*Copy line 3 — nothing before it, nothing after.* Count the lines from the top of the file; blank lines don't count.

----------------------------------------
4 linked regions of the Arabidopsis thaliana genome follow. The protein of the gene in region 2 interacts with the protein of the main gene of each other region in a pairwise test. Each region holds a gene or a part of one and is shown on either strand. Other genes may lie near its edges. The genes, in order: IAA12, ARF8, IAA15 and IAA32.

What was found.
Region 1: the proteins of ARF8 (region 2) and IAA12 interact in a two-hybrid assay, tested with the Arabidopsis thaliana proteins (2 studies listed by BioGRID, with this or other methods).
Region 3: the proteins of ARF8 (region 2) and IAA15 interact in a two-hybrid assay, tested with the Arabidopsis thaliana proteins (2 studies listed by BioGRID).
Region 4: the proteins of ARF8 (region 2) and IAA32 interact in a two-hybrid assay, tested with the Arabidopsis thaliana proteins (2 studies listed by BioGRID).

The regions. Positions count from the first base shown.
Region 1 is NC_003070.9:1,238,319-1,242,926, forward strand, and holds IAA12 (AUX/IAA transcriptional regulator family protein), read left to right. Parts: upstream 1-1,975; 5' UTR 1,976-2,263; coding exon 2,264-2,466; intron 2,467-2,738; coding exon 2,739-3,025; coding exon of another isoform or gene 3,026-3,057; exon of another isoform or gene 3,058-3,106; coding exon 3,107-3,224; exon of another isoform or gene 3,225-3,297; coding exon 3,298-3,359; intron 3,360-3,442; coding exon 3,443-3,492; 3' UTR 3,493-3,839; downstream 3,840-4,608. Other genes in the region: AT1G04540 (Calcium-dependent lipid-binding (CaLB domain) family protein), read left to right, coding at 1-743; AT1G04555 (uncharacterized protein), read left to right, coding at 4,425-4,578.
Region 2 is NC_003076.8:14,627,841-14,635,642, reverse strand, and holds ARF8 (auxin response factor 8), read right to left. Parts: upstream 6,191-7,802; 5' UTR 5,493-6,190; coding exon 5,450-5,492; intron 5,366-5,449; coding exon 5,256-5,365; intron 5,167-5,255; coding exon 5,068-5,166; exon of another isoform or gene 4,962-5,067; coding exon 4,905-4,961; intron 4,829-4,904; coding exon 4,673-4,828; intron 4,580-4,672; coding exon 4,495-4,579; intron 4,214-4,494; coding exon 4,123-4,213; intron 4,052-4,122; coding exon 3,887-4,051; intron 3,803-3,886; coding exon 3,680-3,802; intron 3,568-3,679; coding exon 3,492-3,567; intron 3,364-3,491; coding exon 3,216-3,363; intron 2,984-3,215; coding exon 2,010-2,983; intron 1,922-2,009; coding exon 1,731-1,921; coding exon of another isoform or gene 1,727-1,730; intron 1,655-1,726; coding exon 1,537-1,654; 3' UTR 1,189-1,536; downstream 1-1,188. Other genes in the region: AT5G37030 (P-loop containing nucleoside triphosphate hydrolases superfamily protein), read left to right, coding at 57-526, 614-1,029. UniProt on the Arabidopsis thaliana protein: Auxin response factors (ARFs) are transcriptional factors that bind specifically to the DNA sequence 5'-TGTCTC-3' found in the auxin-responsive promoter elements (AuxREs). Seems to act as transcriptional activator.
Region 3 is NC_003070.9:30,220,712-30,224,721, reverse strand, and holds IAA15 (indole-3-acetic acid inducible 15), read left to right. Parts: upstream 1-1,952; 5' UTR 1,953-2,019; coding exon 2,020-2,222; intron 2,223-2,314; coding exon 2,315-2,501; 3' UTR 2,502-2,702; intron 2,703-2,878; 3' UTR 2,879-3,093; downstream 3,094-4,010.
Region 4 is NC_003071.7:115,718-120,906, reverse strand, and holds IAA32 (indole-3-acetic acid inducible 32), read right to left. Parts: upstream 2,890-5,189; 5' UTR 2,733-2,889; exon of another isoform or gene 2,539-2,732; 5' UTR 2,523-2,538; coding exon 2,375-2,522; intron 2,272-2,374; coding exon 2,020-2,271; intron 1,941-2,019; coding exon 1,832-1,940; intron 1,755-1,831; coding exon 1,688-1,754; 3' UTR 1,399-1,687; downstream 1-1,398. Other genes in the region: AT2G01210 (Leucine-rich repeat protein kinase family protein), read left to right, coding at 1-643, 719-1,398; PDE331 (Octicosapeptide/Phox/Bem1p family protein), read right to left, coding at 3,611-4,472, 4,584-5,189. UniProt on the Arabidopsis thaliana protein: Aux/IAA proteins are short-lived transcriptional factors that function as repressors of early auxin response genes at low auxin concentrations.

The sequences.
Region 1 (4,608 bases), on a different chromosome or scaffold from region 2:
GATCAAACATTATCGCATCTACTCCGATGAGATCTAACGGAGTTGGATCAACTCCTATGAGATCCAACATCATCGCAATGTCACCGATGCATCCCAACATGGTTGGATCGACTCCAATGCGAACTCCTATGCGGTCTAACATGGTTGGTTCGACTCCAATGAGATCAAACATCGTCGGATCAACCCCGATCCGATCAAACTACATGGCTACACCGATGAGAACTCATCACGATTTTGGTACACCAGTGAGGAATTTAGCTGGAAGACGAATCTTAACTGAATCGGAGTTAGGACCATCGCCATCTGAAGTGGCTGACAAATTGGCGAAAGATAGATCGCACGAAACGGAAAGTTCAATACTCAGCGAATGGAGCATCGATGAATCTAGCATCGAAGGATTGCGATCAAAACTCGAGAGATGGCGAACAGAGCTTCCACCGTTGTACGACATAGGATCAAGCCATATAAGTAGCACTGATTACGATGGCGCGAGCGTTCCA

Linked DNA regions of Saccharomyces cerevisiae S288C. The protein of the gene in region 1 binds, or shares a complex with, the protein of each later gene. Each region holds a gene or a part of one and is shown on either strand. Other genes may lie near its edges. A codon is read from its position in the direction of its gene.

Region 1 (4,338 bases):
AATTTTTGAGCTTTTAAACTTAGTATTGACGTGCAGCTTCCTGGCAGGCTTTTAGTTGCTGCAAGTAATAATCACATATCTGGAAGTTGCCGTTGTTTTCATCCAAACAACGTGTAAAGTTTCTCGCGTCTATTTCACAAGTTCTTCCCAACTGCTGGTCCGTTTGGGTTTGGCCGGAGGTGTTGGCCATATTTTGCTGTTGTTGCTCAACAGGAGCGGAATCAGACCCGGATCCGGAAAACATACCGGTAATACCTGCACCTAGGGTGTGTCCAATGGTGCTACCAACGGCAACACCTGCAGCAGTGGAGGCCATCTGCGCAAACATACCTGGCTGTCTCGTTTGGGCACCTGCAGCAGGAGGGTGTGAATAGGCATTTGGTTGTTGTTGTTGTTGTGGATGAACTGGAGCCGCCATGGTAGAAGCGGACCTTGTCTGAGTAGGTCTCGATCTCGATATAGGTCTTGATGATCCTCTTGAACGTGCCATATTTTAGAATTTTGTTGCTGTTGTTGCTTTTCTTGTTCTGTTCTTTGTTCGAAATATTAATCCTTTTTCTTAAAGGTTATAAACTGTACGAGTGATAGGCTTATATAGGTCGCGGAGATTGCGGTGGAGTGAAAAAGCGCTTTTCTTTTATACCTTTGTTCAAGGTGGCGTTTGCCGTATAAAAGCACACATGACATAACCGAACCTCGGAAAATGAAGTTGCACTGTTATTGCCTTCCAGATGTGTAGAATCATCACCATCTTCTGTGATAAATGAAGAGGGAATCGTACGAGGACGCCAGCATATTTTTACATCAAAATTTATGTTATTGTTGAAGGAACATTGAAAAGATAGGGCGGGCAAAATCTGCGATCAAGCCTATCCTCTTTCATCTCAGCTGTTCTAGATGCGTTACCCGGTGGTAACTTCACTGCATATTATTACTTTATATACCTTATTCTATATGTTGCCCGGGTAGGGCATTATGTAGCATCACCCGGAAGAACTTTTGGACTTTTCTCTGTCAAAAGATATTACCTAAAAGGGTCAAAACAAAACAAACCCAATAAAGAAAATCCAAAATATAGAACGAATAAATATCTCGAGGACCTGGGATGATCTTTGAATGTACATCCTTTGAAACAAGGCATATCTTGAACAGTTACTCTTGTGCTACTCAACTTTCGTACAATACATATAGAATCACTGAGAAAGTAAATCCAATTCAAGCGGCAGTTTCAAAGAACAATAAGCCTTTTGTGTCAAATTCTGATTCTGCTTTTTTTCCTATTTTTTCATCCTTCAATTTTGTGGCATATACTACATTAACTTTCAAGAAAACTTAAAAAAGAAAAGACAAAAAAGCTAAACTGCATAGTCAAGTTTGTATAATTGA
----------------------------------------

Region 1: the proteins of ARF8 (region 2) and IAA12 interact in a two-hybrid assay, tested with the Arabidopsis thaliana proteins (2 studies listed by BioGRID, with this or other methods).